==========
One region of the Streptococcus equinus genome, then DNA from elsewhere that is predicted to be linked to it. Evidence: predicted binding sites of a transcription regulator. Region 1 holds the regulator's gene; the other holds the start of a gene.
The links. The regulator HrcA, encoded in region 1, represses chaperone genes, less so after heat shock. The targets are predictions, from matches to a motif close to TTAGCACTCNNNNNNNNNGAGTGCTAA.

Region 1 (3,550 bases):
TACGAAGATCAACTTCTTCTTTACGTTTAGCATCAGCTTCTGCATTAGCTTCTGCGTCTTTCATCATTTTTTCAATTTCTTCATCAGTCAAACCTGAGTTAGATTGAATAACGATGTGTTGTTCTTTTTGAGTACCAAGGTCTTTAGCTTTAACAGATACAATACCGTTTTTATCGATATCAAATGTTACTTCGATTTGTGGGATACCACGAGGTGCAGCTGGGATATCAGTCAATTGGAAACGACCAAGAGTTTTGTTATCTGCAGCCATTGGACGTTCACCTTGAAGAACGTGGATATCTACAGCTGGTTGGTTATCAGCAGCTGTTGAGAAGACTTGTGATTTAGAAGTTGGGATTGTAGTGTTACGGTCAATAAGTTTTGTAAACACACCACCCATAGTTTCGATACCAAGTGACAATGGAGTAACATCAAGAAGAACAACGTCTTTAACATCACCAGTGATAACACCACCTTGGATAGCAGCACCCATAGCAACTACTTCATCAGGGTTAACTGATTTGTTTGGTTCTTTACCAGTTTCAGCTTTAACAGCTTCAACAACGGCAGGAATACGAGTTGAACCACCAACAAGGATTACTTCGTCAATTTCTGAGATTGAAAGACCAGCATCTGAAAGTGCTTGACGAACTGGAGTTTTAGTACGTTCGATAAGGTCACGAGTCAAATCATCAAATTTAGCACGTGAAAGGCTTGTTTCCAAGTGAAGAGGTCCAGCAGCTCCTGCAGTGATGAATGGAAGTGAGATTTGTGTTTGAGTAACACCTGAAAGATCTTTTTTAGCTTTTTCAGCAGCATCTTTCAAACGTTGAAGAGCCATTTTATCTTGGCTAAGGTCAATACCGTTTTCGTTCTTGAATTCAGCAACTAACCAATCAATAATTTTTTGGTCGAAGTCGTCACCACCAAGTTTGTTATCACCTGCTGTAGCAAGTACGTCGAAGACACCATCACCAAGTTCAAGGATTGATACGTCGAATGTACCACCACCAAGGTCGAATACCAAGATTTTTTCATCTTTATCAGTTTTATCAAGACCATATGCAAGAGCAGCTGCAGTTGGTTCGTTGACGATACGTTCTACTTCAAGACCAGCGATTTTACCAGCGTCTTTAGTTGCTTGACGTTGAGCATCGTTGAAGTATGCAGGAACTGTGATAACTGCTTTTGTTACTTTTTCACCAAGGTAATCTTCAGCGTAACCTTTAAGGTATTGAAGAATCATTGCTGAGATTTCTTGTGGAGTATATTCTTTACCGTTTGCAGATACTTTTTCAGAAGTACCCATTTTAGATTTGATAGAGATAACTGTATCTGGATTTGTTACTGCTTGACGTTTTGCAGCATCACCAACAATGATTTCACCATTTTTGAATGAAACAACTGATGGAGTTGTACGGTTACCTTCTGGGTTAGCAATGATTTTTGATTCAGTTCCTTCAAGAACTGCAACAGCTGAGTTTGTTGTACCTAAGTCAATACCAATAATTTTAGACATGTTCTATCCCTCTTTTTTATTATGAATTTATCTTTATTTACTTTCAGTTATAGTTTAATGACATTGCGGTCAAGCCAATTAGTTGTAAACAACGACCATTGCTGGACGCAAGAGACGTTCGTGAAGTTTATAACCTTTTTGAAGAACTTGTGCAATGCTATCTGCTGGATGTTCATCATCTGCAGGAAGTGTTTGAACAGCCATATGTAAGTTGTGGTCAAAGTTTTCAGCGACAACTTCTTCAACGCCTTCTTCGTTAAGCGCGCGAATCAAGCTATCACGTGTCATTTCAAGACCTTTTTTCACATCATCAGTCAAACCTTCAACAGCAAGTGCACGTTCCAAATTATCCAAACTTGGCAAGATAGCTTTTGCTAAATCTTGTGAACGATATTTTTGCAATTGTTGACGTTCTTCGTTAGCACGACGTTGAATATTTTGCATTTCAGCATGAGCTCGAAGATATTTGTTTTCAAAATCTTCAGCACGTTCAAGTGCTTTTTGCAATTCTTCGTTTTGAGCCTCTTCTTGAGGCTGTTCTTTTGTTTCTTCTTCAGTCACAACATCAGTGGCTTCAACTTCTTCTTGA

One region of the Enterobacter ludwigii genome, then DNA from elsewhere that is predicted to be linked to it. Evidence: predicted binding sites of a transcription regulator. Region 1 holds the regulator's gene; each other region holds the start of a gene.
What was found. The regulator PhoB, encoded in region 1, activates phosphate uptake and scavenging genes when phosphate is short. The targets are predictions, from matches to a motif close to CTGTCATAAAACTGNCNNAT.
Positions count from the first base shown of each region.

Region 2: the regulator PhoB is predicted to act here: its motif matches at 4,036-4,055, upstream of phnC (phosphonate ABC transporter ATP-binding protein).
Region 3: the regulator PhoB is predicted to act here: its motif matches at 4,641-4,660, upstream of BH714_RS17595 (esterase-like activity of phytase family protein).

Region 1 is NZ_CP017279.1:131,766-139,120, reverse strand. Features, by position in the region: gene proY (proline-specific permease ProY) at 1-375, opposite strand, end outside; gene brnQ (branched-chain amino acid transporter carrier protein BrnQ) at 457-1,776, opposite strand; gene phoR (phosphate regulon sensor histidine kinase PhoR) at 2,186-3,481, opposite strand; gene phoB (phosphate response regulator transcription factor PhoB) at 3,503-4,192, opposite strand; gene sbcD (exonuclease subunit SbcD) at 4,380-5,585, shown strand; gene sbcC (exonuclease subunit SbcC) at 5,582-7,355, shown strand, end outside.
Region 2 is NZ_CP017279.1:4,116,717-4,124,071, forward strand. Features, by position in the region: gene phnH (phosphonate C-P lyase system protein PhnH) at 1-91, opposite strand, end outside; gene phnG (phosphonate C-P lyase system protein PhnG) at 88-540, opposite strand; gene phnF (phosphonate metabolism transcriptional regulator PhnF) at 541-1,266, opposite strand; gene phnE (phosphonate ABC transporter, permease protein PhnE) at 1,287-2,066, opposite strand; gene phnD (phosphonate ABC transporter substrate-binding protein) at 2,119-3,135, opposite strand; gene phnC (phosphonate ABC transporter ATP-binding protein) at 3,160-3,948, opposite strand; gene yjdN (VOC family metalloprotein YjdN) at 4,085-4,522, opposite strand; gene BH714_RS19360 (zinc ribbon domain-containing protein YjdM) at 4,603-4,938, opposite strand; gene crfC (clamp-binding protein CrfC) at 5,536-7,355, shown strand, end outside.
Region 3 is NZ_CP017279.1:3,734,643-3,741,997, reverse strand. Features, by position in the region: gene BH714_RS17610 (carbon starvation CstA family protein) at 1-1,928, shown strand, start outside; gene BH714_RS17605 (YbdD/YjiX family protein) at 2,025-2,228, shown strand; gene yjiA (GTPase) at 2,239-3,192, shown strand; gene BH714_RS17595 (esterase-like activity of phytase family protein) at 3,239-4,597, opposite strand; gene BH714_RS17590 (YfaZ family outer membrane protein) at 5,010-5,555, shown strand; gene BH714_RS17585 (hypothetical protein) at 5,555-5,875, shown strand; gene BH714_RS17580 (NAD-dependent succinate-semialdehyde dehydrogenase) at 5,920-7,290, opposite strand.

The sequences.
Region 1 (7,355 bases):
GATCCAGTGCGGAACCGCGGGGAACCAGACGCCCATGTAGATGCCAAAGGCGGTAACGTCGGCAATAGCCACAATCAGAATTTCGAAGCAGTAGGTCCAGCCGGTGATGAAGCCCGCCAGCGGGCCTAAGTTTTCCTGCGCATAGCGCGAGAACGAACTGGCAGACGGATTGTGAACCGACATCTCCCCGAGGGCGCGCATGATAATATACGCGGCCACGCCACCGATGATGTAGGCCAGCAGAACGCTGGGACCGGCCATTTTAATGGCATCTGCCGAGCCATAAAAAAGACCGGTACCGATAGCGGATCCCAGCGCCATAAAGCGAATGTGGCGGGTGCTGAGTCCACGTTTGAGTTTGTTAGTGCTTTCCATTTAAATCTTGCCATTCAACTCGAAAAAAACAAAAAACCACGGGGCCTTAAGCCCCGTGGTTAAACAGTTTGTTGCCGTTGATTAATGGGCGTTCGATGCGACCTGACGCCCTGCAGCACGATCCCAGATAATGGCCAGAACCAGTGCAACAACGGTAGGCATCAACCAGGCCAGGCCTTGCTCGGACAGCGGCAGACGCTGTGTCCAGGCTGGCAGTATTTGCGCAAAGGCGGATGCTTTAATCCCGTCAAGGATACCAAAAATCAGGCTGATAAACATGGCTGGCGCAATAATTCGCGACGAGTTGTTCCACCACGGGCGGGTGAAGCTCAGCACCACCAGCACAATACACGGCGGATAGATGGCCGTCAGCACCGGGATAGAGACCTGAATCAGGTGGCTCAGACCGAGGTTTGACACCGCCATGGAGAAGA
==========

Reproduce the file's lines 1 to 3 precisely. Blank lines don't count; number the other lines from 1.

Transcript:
One region of the Streptococcus equinus genome, then DNA from elsewhere that is predicted to be linked to it. Evidence: predicted binding sites of a transcription regulator. Region 1 holds the regulator's gene; the other holds the start of a gene.
The links. The regulator HrcA, encoded in region 1, represses chaperone genes, less so after heat shock. The targets are predictions, from matches to a motif close to TTAGCACTCNNNNNNNNNGAGTGCTAA.

Region 1 (3,550 bases):